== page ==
Geological engineers combine knowledge about the earth's structure, life forms and history with expertise in engineering and technology. Similar to other engineers, they solve problems and make designs to meet the needs of human beings. In the case of geological engineers, however, the focus is often on harvesting the earth's resources, but with an added goal of maintaining the natural environment. The career is wide-ranging, and the duties of a geological engineer depend largely on the particular industry.
Fields and Industries
Geological engineers, sometimes called mining engineers, work for engineering and construction services and metal and coal mining. They also work for environmental organizations, government agencies, highway departments and forest services. In addition to coal mining, geological engineers work in other areas of energy, such as uranium, gas, oil and geothermal. Other industries that employ geological engineers include groundwater, garbage, sewage, toxic waste disposal and transportation infrastructure, such as bridge and road building.
Types of Duties
The duties of geological engineers include evaluating sites for roads, bridges, dams, pipelines and housing projects. For example, they may check mining locations for safety risks, such as earthquakes or landslides. They also help design structures such as power plants and tunnels and look for drinking water, metals, coal, oil and gas. Devising ways to access these useful resources without harming the environment is also an important part of their role. Where pollution already exists, geological engineers asses its extent and take charge of clean-up.
Geological engineers typically work at field locations and spend much of their time outdoors -- for example, at an ore mine or on the construction site for a tunnel or bridge. Although some job sites are close to urban areas, many positions in the mining, forestry and petrochemical industries require travel to remote regions. Some geological engineers, especially those working for consulting firms, are based in offices in big cities. Geological engineers usually have full-time jobs, but they often work irregular and overtime hours, especially while in field locations.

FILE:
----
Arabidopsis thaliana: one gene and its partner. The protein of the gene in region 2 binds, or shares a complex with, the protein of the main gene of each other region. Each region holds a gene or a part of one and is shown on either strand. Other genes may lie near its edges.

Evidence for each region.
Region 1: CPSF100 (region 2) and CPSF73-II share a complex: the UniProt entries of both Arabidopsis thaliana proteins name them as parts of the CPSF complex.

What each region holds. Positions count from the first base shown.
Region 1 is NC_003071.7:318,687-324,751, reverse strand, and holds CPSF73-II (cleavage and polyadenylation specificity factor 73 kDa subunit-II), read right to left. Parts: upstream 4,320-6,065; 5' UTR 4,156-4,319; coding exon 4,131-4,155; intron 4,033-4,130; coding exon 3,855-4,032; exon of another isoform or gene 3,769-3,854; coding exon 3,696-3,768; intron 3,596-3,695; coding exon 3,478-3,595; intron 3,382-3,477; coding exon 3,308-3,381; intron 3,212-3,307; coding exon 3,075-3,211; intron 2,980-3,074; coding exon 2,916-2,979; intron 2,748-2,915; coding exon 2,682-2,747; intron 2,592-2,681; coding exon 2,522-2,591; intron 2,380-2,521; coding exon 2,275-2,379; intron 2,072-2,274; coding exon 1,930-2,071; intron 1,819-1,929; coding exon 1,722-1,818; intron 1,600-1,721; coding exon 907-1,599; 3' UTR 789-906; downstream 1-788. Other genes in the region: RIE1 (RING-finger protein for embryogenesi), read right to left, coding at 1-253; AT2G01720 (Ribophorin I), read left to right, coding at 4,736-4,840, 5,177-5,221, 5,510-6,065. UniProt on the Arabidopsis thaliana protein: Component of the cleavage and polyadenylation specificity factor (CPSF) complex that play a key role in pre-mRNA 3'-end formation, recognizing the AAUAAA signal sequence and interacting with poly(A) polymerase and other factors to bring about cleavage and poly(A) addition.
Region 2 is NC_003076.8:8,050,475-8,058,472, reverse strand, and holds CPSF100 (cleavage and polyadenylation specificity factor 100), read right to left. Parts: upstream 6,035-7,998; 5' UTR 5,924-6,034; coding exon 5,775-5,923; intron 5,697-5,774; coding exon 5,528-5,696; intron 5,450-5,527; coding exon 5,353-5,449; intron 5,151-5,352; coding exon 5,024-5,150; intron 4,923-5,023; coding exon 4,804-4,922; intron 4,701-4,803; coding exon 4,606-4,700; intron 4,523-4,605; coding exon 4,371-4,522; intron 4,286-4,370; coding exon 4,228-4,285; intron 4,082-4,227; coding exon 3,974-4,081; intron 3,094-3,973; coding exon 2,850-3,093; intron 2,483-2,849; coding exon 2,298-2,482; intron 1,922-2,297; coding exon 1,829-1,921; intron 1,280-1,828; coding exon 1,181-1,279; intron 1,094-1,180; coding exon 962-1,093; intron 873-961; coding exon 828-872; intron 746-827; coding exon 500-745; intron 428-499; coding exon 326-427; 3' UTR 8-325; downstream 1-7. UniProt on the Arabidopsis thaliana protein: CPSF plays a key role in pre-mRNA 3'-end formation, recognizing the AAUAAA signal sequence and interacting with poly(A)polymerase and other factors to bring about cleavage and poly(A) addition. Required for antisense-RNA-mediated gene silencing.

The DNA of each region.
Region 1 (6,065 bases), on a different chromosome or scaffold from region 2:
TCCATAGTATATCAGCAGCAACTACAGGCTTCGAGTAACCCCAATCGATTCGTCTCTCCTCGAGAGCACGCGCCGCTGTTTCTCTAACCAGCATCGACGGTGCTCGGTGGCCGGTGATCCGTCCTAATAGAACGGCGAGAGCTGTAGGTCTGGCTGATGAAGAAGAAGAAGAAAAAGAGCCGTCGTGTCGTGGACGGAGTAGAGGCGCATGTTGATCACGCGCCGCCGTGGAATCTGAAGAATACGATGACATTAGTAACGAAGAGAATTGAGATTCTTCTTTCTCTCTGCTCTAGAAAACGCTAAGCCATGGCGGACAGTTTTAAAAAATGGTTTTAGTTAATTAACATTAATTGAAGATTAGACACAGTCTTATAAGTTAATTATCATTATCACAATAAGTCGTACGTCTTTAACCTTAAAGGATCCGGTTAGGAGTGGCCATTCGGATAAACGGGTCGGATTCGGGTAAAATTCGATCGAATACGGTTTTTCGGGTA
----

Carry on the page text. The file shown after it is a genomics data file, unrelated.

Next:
Education and Licensing
Geological engineers need a minimum of a bachelor's degree in geological engineering or a related major. A bachelor's degree program typically takes four to five years full time and includes classes in math, sciences and basic engineering, plus specialty studies such as geomechanics, soil mechanics and engineering geostatistics. Geological engineers can eventually increase their qualifications for advancement by completing the engineering licensing requirements, which include at least four years of experience and passing two exams.
Pay and Prospects
The average starting wage for geological engineering grads as of 2013 was $70,933 annually, according to the South Dakota School of Mines & Technology. According to the BLS, geological and mining engineers averaged $96,950 per year as of 2013. The BLS projects a 12 percent increase in these jobs between 2012 and 2022, compared to 11 percent for all occupations. New geological engineering graduates may enjoy strong job prospects because of the many older engineers likely nearing retirement.
- U.S. Bureau of Labor Statistics: Occupational Outlook Handbook -- Mining and Geological Engineers
- Princeton Review: Geological Engineering
- Educating Engineers -- Geological Engineer Careers
- University of Wisconsin, Madison -- About Geological Engineering
- South Dakota School of Mines and Technology: Geology and Geological Engineering -- Career Overview
- Career Cornerstone Center: Geological Engineering
- U.S. Bureau of Labor Statistics: Occupational Employment and Wages, May 2013 -- Mining and Geological Engineers, Including Mining Safety Engineers
- Photo Credit duron123/iStock/Getty Images
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